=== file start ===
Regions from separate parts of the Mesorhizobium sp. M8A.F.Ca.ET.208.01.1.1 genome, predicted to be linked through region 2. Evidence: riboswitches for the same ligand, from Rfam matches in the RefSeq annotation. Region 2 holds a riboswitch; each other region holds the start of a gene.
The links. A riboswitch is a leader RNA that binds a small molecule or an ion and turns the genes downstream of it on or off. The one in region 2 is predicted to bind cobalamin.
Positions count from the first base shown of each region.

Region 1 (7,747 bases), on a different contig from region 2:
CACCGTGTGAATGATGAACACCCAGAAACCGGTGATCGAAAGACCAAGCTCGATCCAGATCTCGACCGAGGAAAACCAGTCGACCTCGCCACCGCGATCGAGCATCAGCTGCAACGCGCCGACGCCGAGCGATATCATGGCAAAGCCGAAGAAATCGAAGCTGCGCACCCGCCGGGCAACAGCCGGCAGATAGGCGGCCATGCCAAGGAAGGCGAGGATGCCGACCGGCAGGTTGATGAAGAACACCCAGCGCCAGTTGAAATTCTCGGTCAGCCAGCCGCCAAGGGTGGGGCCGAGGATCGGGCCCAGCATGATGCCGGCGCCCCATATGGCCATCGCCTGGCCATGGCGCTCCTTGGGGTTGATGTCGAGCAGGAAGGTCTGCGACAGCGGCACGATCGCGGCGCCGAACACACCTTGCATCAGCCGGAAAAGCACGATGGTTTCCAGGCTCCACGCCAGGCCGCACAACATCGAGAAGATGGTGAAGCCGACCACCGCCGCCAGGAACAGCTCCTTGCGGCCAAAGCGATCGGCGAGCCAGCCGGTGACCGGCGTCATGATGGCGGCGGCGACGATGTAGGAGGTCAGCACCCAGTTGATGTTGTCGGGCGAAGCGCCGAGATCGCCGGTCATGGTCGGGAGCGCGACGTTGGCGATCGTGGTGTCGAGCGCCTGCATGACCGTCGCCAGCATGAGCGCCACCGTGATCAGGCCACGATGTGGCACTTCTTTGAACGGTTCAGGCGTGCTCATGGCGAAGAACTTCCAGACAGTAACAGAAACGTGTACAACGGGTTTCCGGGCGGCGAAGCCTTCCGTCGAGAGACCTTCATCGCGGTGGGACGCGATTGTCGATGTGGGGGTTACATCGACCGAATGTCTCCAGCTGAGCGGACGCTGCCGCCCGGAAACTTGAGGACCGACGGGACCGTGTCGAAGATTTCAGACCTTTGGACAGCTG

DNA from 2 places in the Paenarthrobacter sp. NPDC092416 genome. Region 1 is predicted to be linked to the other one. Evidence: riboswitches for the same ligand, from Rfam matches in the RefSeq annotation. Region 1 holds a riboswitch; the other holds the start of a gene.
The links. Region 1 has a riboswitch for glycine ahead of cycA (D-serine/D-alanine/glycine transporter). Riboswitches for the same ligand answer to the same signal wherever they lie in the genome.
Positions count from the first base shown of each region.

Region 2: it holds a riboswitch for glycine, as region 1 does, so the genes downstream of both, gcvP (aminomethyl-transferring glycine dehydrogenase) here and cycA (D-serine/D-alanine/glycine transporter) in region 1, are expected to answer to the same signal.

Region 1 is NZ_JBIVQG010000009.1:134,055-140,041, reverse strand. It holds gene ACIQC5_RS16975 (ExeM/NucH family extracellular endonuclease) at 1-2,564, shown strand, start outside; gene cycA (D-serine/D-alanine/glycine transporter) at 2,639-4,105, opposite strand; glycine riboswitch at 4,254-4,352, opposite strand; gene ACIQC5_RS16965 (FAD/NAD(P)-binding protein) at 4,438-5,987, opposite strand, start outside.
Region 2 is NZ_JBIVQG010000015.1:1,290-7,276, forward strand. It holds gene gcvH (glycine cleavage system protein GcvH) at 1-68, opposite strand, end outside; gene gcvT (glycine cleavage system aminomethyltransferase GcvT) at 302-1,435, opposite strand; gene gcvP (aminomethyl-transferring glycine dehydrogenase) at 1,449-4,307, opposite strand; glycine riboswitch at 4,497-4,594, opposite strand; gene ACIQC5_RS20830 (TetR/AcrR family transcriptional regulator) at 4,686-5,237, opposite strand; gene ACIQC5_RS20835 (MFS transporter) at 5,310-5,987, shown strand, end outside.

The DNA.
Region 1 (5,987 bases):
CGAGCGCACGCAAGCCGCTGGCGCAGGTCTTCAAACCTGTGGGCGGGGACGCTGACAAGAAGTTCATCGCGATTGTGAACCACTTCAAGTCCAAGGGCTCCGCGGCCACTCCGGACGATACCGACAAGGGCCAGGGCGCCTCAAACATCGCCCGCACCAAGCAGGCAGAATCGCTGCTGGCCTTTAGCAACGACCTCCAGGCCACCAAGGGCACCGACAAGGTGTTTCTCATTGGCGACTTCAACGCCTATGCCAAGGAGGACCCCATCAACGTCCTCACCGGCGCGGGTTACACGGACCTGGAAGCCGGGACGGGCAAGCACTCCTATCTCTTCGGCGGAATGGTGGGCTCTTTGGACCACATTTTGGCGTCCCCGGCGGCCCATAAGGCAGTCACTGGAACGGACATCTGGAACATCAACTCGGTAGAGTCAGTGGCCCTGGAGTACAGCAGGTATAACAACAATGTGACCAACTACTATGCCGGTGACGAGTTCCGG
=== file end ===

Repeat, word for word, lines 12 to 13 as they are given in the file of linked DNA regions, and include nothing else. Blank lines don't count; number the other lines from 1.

The DNA.
Region 1 (5,987 bases):